Further, the language in the bill seems to deem a contract unconscionable where the agreement provides for the location of the arbitration.  These provisions do not fairly reflect the circumstances in which standardized consumer contracts are used, which are rarely negotiated between the parties.  In reality, consumers have the choice to enter into the agreement or to walk away.

Arbitration offers as meaningful and effective a forum for resolving disputes without lawsuits, and arbitration is often less costly and faster for both parties.  It has been favored in New Jersey as a fair and efficient means to resolve claims.

Click here to contact your legislator and ask him/her to vote “no” on A-3434. 

Friday, December 09, 2011

Statute of limitations bill, A-3929, advanced by committee

The Assembly Regulated Professions Committee unanimously approved A-3929, which requires certain civil actions against certain licensed professionals to be brought within two years, down from six.

Tuesday, December 06, 2011

**Legislative Updates**

Assemblyman Upendra Chivukula’s “Trade Secrets Act” was passed unanimously by the General Assembly during Monday’s voting session.  Under A-921/S-2456, a company or organization would be able to sue for damages or losses that result from someone taking proprietary information (a recipe, chemical formula, invention, intellectual property, etc.) and trying to profit from it by selling it or manufacturing it.  If I take a secret recipe for a food item, sell it and make money from it, for instance, I would have to pay royalties to the company or person from whom I stole it.   A-921/S-2456 has now passed both houses and has the support of NJLRA. 

On the agenda for Thursday’s Assembly Regulated Professions Committee hearing is A-3929, which would require civil actions against certain licensed professionals (including most doctors) to be brought within two years instead of six.  This is especially important as witnesses become unavailable and records are destroyed over the extended period.  NJLRA supports this bill and looks forward to the committee’s favorable passage.  It is sponsored by Assemblyman Vincent Prieto (D-Hudson).

Thursday, December 01, 2011

The Lame Duck Season is upon us

The so-called “lame duck” session of the Legislature – the period between Election Day and the start of the next legislative session in January – is traditionally a period of frenetic lawmaking activity.  For outgoing legislators who may be retiring or have not been reelected, it is the very last chance they have to shepherd bills through the democratic process.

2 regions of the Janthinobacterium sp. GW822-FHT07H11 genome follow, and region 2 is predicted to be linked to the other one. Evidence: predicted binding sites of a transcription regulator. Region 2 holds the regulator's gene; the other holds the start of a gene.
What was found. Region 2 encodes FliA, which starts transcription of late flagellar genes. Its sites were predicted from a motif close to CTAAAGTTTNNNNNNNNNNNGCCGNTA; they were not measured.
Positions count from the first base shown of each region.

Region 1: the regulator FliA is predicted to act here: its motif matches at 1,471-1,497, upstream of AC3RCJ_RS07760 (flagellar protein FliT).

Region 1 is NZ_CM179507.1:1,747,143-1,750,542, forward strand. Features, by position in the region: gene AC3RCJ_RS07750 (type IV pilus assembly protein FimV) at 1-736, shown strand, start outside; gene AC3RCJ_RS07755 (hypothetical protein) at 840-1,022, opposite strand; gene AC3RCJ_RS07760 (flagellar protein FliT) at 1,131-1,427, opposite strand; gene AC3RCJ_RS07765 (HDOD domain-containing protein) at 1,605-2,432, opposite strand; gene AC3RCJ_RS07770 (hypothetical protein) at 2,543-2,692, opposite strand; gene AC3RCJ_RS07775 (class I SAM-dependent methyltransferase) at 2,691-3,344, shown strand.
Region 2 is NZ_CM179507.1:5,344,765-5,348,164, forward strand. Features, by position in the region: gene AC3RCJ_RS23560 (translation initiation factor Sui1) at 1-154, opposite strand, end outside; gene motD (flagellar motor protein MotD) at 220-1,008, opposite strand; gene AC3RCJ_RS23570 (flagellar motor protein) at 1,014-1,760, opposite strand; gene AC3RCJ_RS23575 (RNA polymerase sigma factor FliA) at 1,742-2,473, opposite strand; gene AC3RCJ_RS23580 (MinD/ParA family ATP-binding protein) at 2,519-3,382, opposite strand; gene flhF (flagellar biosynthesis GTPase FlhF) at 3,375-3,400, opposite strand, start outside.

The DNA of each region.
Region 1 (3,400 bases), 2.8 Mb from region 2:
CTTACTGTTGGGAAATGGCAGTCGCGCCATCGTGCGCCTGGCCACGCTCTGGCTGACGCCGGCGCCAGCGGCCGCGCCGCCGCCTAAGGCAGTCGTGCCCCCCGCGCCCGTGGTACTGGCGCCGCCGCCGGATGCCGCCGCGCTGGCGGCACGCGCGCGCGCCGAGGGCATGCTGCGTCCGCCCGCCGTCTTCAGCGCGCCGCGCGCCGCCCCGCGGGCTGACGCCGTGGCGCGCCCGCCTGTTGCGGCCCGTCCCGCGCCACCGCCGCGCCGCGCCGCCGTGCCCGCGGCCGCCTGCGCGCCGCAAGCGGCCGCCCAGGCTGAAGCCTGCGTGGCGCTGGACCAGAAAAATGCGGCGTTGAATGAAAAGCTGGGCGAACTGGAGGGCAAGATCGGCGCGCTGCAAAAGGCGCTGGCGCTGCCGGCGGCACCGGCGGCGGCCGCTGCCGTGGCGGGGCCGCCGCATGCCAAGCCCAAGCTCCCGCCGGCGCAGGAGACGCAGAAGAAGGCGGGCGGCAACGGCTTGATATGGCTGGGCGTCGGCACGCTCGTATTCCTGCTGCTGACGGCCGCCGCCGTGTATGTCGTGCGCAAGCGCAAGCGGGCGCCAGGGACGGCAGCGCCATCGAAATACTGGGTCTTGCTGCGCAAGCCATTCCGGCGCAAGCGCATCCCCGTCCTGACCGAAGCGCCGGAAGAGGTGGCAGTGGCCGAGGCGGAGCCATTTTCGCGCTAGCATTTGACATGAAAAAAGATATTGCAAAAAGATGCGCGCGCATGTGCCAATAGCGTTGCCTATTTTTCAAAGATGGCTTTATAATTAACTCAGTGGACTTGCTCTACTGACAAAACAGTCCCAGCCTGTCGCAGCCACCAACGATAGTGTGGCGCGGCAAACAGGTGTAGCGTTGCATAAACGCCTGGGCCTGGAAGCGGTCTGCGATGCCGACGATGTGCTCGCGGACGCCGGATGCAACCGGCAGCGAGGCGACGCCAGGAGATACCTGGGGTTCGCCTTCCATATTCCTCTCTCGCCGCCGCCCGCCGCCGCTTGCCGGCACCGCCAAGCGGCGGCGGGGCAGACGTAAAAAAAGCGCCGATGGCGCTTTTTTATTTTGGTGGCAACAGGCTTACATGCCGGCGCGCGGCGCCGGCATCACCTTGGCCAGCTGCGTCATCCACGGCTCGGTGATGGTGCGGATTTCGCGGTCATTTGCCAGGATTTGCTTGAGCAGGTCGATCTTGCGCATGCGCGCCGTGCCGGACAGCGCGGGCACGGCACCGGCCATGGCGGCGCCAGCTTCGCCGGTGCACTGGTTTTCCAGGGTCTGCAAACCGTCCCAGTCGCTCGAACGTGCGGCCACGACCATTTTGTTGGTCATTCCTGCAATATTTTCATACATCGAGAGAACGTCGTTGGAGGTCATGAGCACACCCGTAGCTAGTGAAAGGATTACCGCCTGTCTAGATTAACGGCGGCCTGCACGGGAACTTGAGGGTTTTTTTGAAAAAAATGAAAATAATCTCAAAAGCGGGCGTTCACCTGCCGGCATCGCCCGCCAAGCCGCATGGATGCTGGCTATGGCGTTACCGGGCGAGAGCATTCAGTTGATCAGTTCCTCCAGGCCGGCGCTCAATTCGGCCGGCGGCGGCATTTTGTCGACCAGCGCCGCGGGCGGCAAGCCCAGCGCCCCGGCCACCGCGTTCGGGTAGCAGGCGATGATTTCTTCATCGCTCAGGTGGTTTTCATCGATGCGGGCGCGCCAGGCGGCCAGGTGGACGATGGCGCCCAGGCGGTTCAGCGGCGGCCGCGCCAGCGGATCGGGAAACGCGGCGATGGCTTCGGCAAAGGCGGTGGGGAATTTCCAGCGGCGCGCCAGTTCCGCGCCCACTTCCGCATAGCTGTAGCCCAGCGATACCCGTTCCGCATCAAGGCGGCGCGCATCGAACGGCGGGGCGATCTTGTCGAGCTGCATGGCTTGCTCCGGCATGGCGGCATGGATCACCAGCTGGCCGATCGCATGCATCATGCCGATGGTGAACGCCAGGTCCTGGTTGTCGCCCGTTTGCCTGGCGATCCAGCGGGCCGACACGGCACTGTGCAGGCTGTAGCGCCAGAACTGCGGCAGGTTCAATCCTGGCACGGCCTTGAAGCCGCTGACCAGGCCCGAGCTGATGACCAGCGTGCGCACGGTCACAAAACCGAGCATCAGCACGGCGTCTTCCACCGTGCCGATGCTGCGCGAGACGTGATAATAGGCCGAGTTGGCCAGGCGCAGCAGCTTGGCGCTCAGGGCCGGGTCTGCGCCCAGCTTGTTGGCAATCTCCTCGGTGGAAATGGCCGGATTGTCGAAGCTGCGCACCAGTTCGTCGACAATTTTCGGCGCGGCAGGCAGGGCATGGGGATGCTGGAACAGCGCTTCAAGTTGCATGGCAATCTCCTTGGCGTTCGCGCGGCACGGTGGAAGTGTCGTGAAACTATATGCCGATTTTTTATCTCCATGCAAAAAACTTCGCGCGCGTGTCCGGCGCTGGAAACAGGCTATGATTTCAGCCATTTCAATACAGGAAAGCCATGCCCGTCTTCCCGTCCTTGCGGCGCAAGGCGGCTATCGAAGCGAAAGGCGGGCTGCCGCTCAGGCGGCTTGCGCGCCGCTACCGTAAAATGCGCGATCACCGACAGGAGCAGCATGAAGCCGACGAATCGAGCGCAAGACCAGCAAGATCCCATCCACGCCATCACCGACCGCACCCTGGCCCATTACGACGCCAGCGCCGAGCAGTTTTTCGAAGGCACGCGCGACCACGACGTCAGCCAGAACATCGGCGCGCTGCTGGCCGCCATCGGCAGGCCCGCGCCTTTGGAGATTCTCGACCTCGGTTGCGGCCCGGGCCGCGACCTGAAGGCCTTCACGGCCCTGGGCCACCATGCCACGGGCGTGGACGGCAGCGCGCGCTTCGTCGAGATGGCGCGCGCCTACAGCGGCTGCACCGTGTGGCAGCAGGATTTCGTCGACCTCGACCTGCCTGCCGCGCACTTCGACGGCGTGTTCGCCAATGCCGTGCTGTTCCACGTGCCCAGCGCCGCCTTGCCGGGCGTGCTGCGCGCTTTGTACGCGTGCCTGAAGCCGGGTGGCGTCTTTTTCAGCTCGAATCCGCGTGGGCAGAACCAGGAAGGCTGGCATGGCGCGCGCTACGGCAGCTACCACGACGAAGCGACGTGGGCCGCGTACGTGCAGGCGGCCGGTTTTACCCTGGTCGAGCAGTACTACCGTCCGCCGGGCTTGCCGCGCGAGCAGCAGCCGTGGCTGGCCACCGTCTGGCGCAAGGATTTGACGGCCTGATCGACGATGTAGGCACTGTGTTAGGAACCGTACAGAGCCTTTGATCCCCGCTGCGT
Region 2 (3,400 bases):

NJLRA has five bills which it hopes will advance:

A-2473/S-480, which would apply the $50 million appeal bond cap enjoyed by tobacco companies to all businesses in New Jersey, so they do not have to prepay in order to appeal a judicial decision.

A-3333/S-2855, which would limit causes of actions under the New Jersey Consumer Fraud Act to consumers who suffer an ascertainable loss (as opposed to businesses), and make the Act applicable only to transactions which occur in New Jersey. 

A-4228/S-3028, the “New Jersey Licensed Alcoholic Beverage Server Fair Liability Act.” This bill would prevent drunken motorists, convicted of DUI, from suing licensed beverage servers who served them in the event they drive drunk and cause themselves injury.  (Yes, thanks to the New Jersey Supreme Court, we need legislation to clarify that drunk drivers cannot legally profit from their irresponsibility).

A-4135, which would allow defendants the right to immediately appeal a class action certification.

A-1982/S-760, which would address skyrocketing medical malpractice premiums and a consequential physician shortage in certain specialties by: protecting volunteer physicians acting in good faith from liability; prevent insurance companies from immediately imposing an increase on doctors who are named in a malpractice suit; require physicians providing expert testimony to be licensed in New Jersey and board certified in the appropriate specialty; and reverse the New Jersey Supreme Court’s decision in Ryan v. Renny, which gutted the Affidavit of Merit Statute enacted in 2004. 

LRW will keep you abreast should any of the aforementioned bills advanced.  For the most up-to-date legislative calendar, click here to visit the Legislature’s website